How Nordica expects to win over the ‘kid on the floor’
Although Nordica is a venerable name in ski boots going back to the 1940s, its recent foray into the higher stakes and high-tech world of skis is less well known. And with a lot of technology and marketing invested in boots and some 48 different versions of skis-a single ski-and-boots package can retail for well over $1,000-its goal of winning customers often comes down to how well its products are known by the local sales associate, or “kid on the floor,” at some 1,500 ski shops throughout the U.S.
“Even with all of our research-and-development and marketing, if we don’t have the support of the kid on the floor our stuff doesn’t sell,” says Tyler Kipp, promotions and marketing coordinator for Nordica U.S.A., part of Tecnica Group. He refers to the sales associates as KOTFs-code for brash young skiers passionate about their sport, but often not around the store long enough to attend training sessions conducted nationwide by a thinly spread team of nine Nordica reps.
But in an industry where the competition introduces flashy new styles and technology almost every year, Nordica is taking the training up a notch this year with an online training and employee incentive program delivered over the web into each of its retail locations. Working with web designers Cascade Web Development Inc., Nordica launched last month its Nsider Lounge, a web site that uses multiple forms of media to deliver training along with entertainment and a rewards program geared toward KOTFs.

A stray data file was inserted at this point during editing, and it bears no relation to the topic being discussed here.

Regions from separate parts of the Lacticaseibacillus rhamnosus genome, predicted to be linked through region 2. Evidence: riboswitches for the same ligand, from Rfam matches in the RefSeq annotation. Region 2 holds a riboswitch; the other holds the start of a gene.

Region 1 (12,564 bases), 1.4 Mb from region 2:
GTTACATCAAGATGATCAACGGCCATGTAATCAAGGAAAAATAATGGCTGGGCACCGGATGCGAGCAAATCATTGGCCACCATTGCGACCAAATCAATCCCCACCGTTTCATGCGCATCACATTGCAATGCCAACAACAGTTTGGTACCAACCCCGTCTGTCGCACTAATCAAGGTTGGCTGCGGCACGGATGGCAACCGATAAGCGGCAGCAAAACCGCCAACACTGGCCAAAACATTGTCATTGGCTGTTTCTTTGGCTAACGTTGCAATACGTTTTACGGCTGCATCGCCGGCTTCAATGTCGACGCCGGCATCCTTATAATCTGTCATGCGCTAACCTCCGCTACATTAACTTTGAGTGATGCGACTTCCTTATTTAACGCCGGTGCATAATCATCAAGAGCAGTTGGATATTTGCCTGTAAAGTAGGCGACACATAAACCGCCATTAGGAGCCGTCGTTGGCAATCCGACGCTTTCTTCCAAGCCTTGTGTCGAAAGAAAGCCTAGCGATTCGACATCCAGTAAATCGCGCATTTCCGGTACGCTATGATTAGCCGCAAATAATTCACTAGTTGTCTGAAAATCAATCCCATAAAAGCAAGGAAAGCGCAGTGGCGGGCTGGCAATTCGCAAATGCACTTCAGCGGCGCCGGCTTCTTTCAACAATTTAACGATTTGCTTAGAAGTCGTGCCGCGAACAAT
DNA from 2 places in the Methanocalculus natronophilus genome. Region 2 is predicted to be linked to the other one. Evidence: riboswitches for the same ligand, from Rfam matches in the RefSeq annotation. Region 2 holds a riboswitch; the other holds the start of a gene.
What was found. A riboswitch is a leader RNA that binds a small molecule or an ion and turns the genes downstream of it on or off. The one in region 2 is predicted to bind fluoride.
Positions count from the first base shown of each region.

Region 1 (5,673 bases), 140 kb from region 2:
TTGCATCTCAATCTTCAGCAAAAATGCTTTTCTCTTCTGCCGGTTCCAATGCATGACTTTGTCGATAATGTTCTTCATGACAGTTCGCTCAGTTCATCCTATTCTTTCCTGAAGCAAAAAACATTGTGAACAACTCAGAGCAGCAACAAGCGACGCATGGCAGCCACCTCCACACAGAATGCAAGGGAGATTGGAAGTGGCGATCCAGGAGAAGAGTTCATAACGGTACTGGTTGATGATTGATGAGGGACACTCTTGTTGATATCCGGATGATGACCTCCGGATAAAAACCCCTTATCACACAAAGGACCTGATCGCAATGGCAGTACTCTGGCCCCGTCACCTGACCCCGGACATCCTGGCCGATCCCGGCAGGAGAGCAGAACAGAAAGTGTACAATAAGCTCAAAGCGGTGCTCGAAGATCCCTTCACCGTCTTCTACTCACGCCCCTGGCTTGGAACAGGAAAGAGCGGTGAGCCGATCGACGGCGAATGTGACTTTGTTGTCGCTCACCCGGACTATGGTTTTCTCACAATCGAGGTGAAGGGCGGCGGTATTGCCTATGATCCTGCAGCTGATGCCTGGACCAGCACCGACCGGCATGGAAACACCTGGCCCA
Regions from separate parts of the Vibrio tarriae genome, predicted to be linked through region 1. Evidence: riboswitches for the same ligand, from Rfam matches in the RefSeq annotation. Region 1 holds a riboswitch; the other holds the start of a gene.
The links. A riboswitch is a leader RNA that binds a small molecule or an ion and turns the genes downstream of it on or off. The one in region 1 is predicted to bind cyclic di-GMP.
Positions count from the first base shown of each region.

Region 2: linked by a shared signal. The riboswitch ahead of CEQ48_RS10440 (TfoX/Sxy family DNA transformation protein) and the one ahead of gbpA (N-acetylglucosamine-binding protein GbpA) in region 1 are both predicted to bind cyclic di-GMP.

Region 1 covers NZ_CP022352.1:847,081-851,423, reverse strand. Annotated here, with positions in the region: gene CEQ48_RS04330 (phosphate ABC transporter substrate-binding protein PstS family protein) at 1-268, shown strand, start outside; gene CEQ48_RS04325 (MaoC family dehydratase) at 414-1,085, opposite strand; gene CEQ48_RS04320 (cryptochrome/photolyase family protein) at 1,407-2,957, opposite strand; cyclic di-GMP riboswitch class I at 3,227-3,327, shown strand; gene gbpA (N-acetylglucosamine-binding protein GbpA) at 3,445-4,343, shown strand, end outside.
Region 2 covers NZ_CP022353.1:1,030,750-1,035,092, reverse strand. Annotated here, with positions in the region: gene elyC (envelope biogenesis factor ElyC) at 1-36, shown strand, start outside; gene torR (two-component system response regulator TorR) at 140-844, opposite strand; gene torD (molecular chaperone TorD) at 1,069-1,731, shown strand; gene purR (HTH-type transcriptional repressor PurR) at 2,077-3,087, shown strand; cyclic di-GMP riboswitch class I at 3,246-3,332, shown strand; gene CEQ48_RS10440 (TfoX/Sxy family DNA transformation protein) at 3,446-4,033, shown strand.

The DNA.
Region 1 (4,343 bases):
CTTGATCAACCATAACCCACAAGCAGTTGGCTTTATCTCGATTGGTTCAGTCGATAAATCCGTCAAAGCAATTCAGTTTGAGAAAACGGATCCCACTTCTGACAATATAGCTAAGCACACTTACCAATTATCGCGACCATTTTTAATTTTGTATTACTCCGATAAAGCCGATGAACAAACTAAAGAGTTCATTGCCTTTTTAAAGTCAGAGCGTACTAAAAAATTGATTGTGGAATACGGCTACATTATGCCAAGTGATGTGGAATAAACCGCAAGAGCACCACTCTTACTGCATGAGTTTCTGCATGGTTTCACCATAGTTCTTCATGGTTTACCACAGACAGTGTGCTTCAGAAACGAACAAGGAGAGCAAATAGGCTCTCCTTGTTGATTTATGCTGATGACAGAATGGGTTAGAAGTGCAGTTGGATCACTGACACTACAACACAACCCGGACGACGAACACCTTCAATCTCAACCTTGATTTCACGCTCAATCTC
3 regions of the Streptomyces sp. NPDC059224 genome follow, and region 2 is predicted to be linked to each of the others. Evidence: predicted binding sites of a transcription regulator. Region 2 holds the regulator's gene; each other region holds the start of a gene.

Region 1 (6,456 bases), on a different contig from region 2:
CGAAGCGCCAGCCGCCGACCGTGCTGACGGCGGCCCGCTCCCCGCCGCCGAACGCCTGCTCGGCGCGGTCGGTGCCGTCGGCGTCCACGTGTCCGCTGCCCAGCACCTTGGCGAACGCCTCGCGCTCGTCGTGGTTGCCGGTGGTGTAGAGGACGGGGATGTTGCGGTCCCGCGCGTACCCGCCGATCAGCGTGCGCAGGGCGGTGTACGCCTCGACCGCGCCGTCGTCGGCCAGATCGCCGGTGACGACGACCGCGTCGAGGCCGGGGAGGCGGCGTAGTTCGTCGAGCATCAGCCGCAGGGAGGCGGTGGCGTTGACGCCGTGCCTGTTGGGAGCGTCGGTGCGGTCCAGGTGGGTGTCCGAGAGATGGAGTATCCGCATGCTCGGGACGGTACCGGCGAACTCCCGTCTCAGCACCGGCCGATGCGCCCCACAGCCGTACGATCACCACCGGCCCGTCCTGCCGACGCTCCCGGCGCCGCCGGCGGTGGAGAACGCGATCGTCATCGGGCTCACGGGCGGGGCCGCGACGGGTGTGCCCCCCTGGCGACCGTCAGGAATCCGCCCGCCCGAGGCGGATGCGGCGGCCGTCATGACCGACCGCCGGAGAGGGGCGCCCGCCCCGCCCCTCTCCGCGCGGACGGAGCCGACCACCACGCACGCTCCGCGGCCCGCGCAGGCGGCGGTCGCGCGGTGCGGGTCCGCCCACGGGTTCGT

“The idea is to make every KOTF as knowledgeable as possible, and to make sure every employee in every store is on the same page in explaining and selling Nordica products,” Kipp says.
The online Nsider Lounge shows computer-generated and video demonstrations of Nordica’s inner technology-the new XBS “free-floating” plate design, for example, that improves the flexibility and turning ability of skis while locking boots in place, and the new Gransport rear-entry boot, designed to be easier to put on than conventional boots. But to provide incentives for KOTFs to return frequently for product updates and selling tips, Nordica is providing a section where they can tally the points they earn for each sale-one for a each pair of boots, two for each pair of skis-that can be redeemed for merchandise. The site also entices visitors with the posting of action videos by hot-dog skiers and snowboarders.
“It’s very important to keep the KOTFs coming back to the site,” Kipp says. With so many models of boots and skis, Nordica says it’s virtually impossible for training reps to demonstrate features and selling techniques for all of them. Moreover, some store managers may overlook certain products, such as the Gransport, which may not appeal to experienced skiers.
But by enticing sales associates into online sessions, Nordica can get more products top of mind in store personnel, which can push more sales as well as persuade managers to order additional items, Kipp says.